What’s the most important thing your workplace does? Maybe you work at a restaurant, so making food is a key to success. Maybe you’re in journalism, so you need to sell advertising. If you’re in trucking, logistics—keeping track of freight, fuel and carriers—might be what keeps you up at night.
Have you ever considered splitting your central operation—the one thing that will make your organization succeed or fail—in two?
Instead of one kitchen, have two, with same-sized staffs and identical mandates. Orders for steak frites will sometimes go to one kitchen, sometimes to another. Instead of one ad department, have two teams of equal size calling the same clients (or different ones! Who knows?) and pitching ad sales to them. As for trucking, why not have two offices lining up supplies, tracking shipments and assigning work shifts?
Perhaps you are saying, “No, Paul, I have never considered doing this because it would be a recipe for chaos. Some customers at my hypothetical restaurant would get two steaks. Some would get none. Rivalries between the staffs at the two kitchens or ad departments or logistics hubs would be inevitable. Effort would be wastefully duplicated, or would need to be painstakingly coordinated. It might make sense to have a savoury kitchen and a dessert kitchen, but two full-service kitchens running at the same time? That’s just weird.”
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I tend to agree. Which is why I was struck by the latest list of cabinet committees released on Friday by the federal government. Cabinet committees are often the first point of entry for big government decisions to get looked at by a group of cabinet ministers, instead of just the minister directly responsible. Committees consider plans, draft bills, important decisions before they get kicked upstairs to the full cabinet. It’s important work.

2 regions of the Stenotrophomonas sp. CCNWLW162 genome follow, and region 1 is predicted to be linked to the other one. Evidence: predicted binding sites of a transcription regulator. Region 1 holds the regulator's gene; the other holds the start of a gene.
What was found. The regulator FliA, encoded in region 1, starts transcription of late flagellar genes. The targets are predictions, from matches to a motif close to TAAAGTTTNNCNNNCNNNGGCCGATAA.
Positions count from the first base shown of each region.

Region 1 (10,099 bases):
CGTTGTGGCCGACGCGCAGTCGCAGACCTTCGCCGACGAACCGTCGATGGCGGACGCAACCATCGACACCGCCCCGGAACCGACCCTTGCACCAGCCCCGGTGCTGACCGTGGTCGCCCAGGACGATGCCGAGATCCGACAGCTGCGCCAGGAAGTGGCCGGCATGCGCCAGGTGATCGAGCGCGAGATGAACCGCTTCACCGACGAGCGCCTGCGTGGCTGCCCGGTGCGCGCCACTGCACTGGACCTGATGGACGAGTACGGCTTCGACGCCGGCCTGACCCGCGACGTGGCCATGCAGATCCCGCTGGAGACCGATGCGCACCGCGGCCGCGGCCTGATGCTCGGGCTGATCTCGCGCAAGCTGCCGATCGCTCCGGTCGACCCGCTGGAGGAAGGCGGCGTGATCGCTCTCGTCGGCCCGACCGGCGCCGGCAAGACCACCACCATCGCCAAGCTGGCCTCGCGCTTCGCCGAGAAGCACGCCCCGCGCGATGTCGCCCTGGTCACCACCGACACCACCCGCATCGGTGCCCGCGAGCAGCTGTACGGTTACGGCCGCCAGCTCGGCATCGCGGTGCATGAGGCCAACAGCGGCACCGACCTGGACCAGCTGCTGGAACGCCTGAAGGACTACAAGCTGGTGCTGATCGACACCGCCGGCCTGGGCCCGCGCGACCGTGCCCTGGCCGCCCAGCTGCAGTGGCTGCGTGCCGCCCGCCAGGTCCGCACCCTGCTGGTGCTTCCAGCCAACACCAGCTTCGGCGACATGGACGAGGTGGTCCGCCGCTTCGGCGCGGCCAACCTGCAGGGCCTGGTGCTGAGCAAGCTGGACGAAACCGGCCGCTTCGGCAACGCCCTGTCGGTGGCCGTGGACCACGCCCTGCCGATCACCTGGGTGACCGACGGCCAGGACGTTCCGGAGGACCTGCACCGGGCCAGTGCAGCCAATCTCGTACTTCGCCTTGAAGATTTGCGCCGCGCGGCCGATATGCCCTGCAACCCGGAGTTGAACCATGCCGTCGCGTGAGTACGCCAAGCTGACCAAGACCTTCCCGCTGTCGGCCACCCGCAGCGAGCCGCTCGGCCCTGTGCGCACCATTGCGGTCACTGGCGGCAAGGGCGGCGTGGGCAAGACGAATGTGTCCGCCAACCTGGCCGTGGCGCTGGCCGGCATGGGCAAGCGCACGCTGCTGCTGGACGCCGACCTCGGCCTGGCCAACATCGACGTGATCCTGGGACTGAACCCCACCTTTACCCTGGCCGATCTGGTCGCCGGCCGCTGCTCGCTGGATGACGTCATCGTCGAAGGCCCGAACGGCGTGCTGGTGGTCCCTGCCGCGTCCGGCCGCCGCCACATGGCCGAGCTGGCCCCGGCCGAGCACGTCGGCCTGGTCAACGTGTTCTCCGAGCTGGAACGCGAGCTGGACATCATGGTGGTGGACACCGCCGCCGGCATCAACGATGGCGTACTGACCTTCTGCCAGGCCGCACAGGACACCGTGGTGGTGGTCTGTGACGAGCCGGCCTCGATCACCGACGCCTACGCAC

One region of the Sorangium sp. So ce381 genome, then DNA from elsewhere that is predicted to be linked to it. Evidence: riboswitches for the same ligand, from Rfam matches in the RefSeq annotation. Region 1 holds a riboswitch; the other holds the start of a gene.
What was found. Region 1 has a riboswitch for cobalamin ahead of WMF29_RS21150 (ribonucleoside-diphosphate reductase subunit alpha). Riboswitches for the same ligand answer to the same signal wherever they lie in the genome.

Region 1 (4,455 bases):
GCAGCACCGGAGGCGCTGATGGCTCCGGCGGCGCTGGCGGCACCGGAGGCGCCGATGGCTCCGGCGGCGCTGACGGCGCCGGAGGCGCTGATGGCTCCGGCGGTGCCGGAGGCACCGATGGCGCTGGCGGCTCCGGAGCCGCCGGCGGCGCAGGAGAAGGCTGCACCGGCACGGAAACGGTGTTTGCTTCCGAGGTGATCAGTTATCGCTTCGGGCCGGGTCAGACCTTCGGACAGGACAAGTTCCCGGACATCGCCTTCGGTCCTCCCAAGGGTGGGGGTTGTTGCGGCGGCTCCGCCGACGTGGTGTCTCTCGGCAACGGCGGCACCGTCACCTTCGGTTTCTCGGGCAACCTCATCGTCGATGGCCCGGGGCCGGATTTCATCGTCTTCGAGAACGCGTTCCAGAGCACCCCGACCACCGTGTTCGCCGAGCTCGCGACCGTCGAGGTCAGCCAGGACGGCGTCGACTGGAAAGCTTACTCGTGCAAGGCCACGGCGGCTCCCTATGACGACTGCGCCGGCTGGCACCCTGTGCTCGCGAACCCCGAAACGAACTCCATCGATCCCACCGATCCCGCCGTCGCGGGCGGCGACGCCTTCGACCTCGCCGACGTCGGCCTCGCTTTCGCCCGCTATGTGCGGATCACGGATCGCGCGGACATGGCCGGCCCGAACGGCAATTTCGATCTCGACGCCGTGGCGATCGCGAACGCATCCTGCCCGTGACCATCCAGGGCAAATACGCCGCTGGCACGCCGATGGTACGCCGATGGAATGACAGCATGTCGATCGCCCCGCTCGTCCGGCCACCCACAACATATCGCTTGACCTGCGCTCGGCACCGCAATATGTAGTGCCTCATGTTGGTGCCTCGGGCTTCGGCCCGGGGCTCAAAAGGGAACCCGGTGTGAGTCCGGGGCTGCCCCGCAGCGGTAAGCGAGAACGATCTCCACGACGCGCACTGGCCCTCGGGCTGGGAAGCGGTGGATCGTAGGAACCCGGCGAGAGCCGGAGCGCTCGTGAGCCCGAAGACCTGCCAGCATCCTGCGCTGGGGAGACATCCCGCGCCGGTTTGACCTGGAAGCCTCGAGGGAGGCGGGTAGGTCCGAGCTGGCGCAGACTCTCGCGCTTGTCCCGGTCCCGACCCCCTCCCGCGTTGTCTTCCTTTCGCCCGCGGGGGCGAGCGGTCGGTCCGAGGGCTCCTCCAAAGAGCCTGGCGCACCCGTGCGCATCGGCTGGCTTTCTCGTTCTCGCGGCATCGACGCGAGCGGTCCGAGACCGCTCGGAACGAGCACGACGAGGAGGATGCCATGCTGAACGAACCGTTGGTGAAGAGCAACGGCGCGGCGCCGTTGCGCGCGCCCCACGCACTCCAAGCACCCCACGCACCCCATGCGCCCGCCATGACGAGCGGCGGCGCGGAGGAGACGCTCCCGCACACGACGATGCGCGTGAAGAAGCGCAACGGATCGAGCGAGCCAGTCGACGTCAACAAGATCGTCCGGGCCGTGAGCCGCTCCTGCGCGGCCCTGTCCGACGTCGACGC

The latest list is mostly committees we’ve seen before. “Agenda, Results and Communications” is roughly the Priorities and Planning Committee that played a coordinating role in earlier governments. “Operations” also has many antecedents. “Treasury Board,” “Canada and the World,” and several others are self-explanatory.
But what are we to make of the “Cabinet Committee on Economy, Inclusion and Climate ‘A’” and its identical twin, the “Cabinet Committee on Economy, Inclusion and Climate ‘B’” ?
These are the two largest committees on the list, each with 14 members. They have very broad mandates: integrating economic and climate concerns is the Holy Grail of modern governance, but it’s no walk in the park. Adding “inclusion” to the mandate hardly simplifies things.
But having decided to integrate all of those themes in one cabinet committee, why then decide to have two committees?
Perhaps their mandates are different. But that’s not what it says in the release. Committee “A,” it says here, “considers such issues as sustainable and inclusive social and economic development, post-pandemic recovery, decarbonization, and the environment as well as improving the health and quality of life of Canadians.” Committee “B” is to do the same things. In the same words. In the same order.
By now perhaps you are saying, “Look, Paul, just ask the government.” I’m way ahead of you. On Friday I wrote to the Prime Minister’s Office:
“Can anyone explain to me why there are now two cabinet committees on climate, with identical mandates? Will they split up their work, or duplicate it in parallel, with a goal of arriving at better policy? Why is climate the only topic that gets two committees, unlike ‘results’ or ‘the world’?”